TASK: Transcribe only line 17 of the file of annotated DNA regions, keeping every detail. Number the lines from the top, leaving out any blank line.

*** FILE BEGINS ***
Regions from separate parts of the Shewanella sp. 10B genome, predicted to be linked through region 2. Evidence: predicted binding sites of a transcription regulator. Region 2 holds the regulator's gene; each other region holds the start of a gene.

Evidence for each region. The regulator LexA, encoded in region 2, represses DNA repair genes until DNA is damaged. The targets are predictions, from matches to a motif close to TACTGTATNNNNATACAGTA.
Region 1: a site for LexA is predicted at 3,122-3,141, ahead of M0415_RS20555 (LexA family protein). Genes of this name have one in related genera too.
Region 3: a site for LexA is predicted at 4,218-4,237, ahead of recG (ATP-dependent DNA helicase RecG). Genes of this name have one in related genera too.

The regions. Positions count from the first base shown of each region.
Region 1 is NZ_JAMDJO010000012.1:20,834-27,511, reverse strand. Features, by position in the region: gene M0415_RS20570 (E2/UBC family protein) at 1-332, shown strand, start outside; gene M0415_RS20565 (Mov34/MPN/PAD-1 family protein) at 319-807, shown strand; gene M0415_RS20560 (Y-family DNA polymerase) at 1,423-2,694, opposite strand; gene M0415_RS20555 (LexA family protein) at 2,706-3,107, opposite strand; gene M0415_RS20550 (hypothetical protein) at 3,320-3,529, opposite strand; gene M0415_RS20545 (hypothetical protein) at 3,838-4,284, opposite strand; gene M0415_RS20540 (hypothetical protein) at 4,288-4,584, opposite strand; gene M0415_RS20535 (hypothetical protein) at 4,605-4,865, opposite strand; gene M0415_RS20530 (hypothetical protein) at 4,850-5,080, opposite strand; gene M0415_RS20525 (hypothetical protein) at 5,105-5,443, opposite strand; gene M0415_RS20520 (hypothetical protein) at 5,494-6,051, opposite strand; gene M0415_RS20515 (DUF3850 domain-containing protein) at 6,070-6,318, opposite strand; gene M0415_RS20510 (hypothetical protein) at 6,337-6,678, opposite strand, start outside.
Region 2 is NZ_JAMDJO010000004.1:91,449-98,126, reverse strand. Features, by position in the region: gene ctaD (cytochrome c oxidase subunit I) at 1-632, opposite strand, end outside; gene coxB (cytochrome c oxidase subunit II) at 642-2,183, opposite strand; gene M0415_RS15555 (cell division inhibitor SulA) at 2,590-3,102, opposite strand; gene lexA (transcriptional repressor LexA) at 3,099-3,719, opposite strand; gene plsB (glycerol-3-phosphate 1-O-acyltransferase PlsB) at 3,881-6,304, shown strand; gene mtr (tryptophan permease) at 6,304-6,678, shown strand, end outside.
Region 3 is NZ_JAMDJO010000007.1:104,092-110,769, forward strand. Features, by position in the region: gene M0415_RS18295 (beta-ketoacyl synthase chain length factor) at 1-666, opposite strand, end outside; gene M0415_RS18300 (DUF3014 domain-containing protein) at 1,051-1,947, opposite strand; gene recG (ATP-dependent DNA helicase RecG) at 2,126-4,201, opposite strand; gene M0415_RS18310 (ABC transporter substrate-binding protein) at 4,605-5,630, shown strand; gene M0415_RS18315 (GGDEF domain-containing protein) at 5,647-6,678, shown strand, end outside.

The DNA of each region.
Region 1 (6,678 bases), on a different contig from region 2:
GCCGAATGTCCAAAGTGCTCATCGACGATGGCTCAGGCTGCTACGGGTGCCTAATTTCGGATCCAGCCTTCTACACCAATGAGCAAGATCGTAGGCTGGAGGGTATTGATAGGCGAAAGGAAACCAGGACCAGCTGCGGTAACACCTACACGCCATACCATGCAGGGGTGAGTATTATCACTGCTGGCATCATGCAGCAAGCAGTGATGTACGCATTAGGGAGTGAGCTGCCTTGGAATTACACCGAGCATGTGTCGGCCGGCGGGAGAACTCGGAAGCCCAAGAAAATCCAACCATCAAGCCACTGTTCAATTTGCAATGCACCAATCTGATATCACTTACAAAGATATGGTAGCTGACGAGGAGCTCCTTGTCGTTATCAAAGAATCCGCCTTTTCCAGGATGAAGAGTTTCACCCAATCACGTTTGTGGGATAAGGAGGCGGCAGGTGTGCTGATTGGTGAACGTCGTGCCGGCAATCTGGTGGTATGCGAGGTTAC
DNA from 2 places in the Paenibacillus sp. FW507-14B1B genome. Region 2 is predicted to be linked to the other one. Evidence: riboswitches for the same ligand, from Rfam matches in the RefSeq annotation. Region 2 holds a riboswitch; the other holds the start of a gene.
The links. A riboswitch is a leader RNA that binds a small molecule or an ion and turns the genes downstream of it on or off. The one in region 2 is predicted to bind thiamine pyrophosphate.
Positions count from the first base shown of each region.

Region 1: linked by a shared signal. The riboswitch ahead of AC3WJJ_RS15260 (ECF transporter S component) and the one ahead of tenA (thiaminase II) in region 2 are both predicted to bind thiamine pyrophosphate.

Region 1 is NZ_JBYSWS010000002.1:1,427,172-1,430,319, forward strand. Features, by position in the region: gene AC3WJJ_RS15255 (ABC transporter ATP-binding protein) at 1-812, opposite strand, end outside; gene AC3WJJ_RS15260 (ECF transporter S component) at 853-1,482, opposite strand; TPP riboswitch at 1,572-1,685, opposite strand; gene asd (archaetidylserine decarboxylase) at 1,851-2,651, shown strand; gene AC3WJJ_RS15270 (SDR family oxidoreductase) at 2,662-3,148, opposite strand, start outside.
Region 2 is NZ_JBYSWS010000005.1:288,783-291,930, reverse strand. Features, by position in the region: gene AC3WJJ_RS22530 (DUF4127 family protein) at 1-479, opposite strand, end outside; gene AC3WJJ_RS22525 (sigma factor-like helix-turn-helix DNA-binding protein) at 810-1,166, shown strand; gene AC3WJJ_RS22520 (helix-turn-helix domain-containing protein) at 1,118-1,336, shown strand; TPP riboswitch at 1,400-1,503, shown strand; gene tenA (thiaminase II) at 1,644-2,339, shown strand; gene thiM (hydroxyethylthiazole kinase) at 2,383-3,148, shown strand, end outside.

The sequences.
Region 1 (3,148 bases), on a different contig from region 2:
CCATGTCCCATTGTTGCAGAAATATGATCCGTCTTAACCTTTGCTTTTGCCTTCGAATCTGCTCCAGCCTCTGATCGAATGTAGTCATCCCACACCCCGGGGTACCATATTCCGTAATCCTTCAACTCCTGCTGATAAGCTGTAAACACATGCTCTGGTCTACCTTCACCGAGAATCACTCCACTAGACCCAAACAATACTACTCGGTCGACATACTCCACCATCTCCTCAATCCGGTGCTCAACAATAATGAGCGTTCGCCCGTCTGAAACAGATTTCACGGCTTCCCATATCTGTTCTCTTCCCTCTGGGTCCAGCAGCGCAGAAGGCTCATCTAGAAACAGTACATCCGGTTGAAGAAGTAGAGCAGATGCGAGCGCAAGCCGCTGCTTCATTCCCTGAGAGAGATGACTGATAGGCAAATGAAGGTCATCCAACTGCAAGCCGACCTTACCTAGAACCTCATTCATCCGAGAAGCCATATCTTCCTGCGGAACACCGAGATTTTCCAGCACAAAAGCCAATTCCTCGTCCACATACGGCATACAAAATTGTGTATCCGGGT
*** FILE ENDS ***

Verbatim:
Region 2 is NZ_JBYSWS010000005.1:288,783-291,930, reverse strand. Features, by position in the region: gene AC3WJJ_RS22530 (DUF4127 family protein) at 1-479, opposite strand, end outside; gene AC3WJJ_RS22525 (sigma factor-like helix-turn-helix DNA-binding protein) at 810-1,166, shown strand; gene AC3WJJ_RS22520 (helix-turn-helix domain-containing protein) at 1,118-1,336, shown strand; TPP riboswitch at 1,400-1,503, shown strand; gene tenA (thiaminase II) at 1,644-2,339, shown strand; gene thiM (hydroxyethylthiazole kinase) at 2,383-3,148, shown strand, end outside.